If you do fall ill, shelter in place if you can. This is for your own safety, and for the sake of others, "so you aren't seeding norovirus particles along the trail and putting others at risk," Miko says. This is not the time to try to push ahead but to rest and hydrate. "If possible, try to keep your defecation far from the trail and bury it, and don't prepare food anywhere near where you're using the restroom or vomiting," she says.
The worst of the symptoms usually passes in two to three days, though "you can still spread norovirus after you feel better," Miko says. She recommends waiting at least two days after symptoms have resolved before continuing on.
Norovirus was the last straw
Kevin Quinn thinks he got norovirus because he broke his own rule. "We were told not to drink from standing water, and I did the one time," he says. It was a dry year, and the streams in the section he was hiking had run out.
He was thirsty, he was really tired – and while he filtered the water, he skipped the additional, chemical treatment. Soon, he knew he'd made a mistake. "I was completely debilitated. I didn't have the energy to set my tent up," he recalls, "All I was doing was, like, every 15 minutes, going off into the woods and either throwing up or having diarrhea."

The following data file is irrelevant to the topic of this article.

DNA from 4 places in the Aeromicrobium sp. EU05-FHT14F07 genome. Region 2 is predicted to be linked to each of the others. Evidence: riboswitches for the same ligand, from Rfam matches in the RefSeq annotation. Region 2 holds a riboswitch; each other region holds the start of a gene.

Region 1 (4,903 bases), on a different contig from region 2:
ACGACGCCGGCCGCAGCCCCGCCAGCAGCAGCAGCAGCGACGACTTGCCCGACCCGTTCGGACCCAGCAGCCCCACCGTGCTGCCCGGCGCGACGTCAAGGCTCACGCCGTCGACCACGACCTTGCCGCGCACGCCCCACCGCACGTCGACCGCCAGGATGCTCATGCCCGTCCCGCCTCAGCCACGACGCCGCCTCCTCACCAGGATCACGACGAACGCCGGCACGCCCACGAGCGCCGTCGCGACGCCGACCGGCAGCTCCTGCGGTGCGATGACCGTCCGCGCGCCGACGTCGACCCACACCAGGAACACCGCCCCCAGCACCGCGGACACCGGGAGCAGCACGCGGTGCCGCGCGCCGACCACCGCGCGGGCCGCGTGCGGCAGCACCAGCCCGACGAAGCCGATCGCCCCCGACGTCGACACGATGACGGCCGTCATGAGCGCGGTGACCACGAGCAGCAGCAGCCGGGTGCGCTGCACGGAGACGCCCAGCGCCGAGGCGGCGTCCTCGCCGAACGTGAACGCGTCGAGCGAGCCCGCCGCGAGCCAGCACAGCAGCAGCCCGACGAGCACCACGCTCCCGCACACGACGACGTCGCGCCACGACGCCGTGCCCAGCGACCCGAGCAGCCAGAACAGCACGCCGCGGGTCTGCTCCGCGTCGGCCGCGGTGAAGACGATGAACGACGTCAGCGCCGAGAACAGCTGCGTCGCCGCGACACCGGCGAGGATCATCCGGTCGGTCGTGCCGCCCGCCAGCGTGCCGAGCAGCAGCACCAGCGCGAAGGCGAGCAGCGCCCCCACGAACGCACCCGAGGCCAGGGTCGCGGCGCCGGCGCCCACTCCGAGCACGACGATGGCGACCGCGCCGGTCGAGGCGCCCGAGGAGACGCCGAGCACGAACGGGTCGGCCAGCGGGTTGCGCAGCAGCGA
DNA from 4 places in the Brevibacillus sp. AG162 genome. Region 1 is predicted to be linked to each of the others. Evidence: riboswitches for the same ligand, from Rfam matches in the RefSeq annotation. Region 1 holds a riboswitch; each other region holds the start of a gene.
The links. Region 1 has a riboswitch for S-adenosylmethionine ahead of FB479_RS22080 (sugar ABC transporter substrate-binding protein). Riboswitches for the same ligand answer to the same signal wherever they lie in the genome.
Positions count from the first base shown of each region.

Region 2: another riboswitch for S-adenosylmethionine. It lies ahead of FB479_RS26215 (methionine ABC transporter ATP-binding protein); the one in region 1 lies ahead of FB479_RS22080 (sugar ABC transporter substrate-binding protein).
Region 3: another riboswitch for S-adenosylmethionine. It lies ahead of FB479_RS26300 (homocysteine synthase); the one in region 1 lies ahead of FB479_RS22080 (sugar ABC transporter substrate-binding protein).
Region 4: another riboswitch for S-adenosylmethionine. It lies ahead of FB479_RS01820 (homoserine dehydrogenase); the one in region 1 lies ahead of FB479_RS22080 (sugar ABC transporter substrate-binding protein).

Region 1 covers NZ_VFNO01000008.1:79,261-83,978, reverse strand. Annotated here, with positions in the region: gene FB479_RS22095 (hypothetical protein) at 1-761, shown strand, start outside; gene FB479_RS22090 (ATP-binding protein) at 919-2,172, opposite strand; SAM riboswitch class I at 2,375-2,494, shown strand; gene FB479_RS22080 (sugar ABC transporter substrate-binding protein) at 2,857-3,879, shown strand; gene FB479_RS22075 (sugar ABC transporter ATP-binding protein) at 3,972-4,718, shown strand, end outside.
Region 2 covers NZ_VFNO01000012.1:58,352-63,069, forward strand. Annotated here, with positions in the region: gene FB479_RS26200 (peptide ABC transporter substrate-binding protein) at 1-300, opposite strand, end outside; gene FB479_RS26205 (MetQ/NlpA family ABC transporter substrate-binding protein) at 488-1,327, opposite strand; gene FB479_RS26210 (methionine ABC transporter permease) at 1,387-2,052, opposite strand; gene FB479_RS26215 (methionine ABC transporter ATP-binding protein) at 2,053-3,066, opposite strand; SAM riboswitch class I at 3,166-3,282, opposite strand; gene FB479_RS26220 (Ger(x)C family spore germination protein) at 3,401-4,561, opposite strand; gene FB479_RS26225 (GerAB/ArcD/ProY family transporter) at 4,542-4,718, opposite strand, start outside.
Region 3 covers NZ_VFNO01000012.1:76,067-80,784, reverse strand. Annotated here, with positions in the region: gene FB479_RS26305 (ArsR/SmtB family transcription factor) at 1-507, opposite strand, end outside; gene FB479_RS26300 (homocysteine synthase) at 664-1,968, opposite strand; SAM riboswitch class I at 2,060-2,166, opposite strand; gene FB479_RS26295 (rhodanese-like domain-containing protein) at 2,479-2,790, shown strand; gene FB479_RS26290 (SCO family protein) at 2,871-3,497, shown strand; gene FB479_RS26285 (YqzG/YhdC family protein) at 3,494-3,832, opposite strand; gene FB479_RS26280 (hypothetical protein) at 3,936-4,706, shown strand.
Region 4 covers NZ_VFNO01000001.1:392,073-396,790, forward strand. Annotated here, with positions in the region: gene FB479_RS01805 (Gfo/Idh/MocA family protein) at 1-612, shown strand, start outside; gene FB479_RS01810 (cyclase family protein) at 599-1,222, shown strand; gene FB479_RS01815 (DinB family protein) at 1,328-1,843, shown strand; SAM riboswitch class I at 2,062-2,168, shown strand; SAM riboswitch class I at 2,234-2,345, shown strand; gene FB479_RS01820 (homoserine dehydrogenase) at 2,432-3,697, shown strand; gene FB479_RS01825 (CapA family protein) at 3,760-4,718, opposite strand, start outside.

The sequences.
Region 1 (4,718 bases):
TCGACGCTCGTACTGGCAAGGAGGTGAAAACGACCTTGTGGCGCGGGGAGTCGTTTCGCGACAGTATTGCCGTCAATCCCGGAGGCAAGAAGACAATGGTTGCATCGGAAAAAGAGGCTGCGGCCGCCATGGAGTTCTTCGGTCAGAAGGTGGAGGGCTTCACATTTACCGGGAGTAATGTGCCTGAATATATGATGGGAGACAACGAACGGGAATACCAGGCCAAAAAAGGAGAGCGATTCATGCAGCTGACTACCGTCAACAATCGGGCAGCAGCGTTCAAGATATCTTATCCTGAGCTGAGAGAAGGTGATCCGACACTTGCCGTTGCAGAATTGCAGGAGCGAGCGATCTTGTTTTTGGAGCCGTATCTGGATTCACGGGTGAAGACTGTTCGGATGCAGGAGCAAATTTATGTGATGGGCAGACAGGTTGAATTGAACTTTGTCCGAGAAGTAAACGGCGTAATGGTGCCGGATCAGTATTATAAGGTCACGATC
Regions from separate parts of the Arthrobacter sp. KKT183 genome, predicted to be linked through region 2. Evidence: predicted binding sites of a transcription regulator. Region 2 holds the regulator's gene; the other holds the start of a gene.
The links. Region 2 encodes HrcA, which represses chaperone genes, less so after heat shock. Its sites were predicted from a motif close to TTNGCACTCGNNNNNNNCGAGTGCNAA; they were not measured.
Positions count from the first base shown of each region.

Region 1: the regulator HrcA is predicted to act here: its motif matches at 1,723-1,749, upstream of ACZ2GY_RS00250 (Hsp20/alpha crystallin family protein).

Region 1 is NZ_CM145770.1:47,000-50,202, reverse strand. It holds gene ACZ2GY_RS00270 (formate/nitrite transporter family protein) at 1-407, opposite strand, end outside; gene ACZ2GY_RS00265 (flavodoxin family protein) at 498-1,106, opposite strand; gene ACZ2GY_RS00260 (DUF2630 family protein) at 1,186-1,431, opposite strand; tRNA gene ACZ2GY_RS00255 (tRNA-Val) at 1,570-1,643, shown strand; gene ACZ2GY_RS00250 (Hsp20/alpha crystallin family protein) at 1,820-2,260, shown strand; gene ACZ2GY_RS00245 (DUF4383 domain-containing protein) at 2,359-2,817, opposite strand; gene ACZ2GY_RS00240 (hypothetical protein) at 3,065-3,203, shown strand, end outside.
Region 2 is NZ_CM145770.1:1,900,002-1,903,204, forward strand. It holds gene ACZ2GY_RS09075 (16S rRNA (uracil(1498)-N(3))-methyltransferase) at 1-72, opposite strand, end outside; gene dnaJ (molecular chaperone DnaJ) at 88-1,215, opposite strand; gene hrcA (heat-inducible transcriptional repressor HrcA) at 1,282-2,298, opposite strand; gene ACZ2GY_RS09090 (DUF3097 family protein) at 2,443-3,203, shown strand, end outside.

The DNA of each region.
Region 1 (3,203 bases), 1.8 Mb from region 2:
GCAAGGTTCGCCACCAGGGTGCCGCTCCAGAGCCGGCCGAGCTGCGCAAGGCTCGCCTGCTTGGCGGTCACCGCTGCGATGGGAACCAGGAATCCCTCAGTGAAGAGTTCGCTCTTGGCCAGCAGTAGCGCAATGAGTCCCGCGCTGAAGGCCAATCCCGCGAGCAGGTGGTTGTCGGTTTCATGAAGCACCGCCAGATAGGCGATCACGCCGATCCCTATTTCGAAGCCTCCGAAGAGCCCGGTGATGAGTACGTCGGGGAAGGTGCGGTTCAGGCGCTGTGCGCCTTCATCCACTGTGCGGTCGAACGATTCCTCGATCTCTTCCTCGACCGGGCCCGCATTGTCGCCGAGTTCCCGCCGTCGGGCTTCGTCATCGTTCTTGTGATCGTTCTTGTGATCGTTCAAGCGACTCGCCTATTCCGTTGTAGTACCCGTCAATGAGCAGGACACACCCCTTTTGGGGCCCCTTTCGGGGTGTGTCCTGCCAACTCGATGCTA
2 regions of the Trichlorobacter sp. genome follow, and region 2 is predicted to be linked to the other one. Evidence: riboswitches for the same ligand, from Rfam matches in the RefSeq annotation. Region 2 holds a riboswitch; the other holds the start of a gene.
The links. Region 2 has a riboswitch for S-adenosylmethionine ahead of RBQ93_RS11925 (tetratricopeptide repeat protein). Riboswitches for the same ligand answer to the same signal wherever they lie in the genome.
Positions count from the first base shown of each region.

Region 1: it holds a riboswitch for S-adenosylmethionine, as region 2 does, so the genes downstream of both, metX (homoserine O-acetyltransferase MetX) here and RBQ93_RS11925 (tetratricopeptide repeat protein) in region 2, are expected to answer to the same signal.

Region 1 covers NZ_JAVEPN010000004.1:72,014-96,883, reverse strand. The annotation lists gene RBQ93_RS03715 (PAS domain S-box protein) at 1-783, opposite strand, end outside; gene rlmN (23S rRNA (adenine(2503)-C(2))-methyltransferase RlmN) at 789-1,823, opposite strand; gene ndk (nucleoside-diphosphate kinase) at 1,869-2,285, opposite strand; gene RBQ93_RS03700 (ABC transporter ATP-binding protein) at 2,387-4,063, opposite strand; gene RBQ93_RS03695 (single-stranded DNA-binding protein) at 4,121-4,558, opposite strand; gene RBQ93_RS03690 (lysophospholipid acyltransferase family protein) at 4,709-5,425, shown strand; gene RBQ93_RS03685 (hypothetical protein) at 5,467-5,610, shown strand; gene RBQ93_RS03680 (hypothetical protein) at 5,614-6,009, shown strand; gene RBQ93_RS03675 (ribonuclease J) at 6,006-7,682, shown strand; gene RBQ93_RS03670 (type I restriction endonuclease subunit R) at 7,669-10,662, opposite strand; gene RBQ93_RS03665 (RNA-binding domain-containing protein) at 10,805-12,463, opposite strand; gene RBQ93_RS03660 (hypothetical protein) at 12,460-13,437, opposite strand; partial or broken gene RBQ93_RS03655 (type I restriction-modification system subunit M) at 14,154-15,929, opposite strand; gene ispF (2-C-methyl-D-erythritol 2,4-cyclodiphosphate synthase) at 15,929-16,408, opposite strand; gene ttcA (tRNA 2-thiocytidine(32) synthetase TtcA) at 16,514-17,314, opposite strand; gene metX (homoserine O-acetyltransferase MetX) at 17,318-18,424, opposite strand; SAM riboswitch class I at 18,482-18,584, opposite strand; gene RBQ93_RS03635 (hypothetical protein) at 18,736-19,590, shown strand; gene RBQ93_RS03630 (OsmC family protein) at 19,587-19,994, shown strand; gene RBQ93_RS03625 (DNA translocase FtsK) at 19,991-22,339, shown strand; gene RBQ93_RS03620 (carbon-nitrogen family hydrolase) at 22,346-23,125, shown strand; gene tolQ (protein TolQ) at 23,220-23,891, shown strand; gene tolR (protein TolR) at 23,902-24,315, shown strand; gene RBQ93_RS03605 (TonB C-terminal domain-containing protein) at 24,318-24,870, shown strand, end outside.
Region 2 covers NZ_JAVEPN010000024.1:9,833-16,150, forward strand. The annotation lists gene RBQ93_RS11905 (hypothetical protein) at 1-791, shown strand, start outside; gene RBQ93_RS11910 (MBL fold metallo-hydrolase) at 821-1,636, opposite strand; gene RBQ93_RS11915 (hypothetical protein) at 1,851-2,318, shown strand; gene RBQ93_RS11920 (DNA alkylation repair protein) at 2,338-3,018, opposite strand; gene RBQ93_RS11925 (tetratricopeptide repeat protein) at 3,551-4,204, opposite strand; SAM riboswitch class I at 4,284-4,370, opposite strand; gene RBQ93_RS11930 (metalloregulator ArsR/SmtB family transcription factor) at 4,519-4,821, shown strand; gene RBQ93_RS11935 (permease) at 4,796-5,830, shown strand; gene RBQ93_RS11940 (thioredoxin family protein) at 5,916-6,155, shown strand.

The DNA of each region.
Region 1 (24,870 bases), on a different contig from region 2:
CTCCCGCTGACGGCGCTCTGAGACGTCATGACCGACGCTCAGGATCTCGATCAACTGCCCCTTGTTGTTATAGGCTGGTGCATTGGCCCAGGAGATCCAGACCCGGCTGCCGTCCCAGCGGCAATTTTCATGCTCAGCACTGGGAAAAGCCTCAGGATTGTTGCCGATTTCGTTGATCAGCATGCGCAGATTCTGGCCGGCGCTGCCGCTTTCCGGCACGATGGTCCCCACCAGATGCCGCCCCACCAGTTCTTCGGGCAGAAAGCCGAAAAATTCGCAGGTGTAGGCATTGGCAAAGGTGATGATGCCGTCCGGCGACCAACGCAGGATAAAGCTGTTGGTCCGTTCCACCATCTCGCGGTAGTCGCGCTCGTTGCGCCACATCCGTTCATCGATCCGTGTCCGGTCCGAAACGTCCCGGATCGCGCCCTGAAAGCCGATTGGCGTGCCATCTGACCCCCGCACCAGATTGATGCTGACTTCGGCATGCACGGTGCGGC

After a night of being very ill, Quinn and his daughter made a long, slow trek out of the woods. "We never made the whole trail," he says, "We just decided to call it quits."
Earlier in the summer, he caught COVID, which derailed his trail plans for a month. Up ahead, there were wildfires and trail closures. For Quinn, getting norovirus was the last straw.
A year later, he still regrets that he didn't take the time to treat the water properly.
To other hikers – he says: heed the signs, wash your hands and make sure your water is clean. In his experience, it's not worth the risk.
The story was edited for web by Carmel Wroth and for air by Scott Hensley.
Copyright 2023 NPR. To see more, visit https://www.npr.org.